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'It made me feel disgusted inside': Protesters in Maine say counter protesters held long guns and yelled racial slurs

Hundreds gathered in Sanford Saturday to demand justice in the killing of George Floyd.

SANFORD, Maine — As protesters peacefully marched along the streets of Sanford Saturday, they were met by an anti-protest group holding long guns. 

"It was to instill fear. It was a scare tactic," said protester Shane Reisinger.

The protesters also heard the group yelling racial slurs.

"As we were chanting 'Black Lives Matter,' we were met with 'no they don't.' We were met with a gentleman who was riding around on a bicycle, who clearly was not in his right mind, screaming 'white power," said Reisinger. 

Shane Reisinger marched with his 13-year-old son.

"It made me feel disgusted inside," said Reisinger.

Ryan Peters, a rapper who goes by the name 'Spose,' also marched for justice.

"This dude is yelling 'white power' and the n word at black people as we're marching through Sanford. People waving confederate flags. This is Sanford, this is not Minneapolis, Atlanta, or some mythical place," said Peters.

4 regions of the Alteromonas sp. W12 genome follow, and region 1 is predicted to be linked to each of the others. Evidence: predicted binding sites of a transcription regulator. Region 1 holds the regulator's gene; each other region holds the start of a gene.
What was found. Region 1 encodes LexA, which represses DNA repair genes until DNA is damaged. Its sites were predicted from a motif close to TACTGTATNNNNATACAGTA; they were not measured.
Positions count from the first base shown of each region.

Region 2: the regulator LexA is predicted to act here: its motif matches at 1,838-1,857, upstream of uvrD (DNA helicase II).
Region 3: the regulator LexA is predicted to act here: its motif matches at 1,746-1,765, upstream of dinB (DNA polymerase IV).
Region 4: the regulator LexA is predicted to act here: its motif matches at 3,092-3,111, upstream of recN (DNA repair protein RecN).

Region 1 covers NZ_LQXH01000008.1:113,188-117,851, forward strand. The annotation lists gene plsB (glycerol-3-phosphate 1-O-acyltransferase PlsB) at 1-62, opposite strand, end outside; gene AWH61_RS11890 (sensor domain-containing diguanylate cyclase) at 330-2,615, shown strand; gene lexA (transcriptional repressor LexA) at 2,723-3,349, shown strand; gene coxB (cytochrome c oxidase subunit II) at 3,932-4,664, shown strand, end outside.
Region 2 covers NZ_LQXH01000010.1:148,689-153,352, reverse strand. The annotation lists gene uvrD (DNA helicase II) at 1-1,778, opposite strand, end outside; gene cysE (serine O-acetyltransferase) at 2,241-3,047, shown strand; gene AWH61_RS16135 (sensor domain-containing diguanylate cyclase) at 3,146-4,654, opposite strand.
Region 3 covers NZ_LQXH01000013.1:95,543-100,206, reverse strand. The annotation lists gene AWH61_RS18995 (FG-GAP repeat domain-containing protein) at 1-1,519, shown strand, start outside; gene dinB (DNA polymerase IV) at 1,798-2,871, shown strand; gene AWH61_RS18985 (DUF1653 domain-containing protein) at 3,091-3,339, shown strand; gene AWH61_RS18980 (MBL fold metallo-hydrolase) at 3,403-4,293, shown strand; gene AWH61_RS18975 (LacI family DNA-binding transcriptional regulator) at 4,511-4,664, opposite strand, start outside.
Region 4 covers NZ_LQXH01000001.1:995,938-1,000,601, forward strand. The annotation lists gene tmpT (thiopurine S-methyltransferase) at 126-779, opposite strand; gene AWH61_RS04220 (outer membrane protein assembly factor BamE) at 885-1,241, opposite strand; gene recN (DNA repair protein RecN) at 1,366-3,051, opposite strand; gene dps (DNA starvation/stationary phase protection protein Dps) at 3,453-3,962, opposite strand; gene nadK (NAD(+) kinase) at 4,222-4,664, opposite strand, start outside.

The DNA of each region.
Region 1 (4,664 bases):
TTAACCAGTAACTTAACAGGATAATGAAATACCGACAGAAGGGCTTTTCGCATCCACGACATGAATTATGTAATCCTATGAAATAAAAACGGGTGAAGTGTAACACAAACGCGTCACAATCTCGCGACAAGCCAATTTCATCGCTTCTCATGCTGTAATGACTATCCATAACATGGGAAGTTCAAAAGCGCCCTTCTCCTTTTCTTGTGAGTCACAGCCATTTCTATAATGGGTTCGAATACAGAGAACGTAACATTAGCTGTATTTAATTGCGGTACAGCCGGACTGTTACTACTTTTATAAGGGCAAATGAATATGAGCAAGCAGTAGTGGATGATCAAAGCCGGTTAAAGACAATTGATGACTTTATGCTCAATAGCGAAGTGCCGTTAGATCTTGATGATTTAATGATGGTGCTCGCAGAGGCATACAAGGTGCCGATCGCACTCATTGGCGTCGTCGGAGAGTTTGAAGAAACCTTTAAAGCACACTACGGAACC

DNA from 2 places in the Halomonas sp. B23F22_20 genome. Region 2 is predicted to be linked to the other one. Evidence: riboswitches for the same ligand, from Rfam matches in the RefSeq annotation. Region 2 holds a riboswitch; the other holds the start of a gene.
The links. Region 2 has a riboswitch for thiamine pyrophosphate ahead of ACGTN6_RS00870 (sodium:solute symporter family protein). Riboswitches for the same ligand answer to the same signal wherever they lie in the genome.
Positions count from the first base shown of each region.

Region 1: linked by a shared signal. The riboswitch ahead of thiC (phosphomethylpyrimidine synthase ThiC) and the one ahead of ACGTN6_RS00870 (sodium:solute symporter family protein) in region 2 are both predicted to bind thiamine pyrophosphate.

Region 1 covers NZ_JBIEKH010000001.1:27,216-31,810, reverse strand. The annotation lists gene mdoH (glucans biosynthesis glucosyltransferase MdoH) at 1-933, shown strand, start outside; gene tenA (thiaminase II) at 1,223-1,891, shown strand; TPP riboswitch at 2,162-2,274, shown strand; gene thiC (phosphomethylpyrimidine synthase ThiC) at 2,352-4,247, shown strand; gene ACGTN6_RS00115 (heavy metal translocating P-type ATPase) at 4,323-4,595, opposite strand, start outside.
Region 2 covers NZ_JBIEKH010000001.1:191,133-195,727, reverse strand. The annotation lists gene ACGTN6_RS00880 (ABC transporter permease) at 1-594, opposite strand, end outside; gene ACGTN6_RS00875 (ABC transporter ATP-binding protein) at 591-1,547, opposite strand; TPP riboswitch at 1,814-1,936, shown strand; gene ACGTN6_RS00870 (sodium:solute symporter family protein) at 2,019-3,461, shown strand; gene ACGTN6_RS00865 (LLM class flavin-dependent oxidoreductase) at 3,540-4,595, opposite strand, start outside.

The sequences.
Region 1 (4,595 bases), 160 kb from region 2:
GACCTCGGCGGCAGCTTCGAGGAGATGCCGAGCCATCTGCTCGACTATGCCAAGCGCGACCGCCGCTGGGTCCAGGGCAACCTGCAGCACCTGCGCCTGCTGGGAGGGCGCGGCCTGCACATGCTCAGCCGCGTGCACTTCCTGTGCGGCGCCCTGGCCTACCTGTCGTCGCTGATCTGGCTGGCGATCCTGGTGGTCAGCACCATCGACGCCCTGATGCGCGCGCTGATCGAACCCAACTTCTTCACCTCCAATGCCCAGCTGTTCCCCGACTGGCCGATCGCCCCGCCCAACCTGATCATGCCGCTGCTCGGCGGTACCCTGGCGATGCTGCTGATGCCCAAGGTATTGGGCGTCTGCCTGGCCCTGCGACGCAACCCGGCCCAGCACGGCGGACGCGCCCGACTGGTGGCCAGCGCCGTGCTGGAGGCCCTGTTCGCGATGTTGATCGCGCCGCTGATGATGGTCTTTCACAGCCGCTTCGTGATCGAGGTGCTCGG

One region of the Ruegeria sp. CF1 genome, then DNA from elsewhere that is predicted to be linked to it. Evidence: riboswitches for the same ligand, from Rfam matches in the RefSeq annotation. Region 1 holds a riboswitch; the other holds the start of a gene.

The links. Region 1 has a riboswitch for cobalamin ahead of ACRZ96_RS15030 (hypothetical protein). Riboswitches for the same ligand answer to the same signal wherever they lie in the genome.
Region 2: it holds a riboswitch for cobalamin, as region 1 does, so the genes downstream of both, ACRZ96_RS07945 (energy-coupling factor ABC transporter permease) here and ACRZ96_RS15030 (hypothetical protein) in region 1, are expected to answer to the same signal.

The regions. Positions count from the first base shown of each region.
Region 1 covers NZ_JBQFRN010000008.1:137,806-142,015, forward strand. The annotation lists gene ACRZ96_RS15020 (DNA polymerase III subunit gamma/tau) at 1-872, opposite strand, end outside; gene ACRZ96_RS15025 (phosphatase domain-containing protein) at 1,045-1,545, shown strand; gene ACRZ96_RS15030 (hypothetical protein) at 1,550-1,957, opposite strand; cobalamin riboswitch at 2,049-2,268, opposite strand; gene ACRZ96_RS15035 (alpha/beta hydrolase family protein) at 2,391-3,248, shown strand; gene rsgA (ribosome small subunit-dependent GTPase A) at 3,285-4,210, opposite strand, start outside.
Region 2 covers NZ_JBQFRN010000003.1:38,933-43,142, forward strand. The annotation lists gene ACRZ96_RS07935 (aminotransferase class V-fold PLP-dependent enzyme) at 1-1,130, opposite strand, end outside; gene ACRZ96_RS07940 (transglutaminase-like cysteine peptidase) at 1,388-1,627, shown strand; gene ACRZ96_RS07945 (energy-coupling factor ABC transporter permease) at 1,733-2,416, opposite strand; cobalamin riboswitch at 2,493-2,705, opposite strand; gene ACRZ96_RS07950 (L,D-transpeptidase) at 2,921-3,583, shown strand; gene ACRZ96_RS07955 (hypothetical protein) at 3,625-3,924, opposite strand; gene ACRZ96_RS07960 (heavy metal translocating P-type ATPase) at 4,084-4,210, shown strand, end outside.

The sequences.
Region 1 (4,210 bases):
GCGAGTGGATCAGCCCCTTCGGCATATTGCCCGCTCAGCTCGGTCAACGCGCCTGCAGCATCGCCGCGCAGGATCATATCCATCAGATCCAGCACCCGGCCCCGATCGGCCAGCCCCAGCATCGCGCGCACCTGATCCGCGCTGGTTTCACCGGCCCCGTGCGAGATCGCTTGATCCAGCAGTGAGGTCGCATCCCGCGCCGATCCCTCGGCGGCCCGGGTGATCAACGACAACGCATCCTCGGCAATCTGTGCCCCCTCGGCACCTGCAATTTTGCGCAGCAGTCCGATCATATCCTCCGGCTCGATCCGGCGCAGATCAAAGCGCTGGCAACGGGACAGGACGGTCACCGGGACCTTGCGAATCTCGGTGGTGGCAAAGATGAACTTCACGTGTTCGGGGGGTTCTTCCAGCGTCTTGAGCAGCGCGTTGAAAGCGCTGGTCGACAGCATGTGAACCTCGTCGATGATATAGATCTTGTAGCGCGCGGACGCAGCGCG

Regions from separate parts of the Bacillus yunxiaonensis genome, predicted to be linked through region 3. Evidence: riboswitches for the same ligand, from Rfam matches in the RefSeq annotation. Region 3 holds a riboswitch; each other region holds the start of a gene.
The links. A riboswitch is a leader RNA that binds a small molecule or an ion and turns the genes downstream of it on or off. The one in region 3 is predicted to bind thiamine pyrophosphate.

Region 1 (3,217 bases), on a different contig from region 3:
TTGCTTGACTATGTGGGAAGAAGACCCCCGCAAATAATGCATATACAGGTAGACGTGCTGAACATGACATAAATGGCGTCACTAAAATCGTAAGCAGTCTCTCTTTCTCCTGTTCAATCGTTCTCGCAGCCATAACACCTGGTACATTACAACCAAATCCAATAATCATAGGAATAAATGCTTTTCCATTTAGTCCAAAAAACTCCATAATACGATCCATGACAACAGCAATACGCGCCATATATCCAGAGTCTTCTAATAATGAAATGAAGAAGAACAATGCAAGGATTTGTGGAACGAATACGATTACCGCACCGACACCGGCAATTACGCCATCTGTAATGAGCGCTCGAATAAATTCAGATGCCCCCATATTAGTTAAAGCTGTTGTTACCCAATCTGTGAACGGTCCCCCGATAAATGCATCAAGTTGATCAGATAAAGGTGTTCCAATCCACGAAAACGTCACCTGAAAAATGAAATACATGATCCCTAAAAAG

Both said when they made their way to the Sanford Police station, officers were dressed in full riot gear.

"You would have thought we were going to war with them when we walked up," said Reisinger.

"They were spread out in a formation in riot gear in the middle of the day and said nothing to us," said Peters.

Shane McElhattan, was one of the people holding a long gun. He said his group was there to guard the armory and the mill. He said he was very proud of the way the protest went, and thought it made a loud statement.

"...that we as Mainers will absolutely not tolerate police injustice, but that we can still act civilized and give a good example of peaceful protesting," said McElhattan.

The Sanford Police Chief said officers were in riot gear for protection. He said Maine is an open carry state. He said it is not illegal for people to be carrying guns. He also said there were no arrests and no one was hurt.

"I feel absolutely horrified for the people of color that have to live in that town, in that city, because yesterday what they did was just show us their cards," said Reisinger. 

Peters said Sanford now has a spotlight. He said the racism issues have to be addressed because there is no hiding from it.

Reisinger and Peters want to make it clear, the issue isn't that people had guns. They said it's the fact the guns were there to intimidate.

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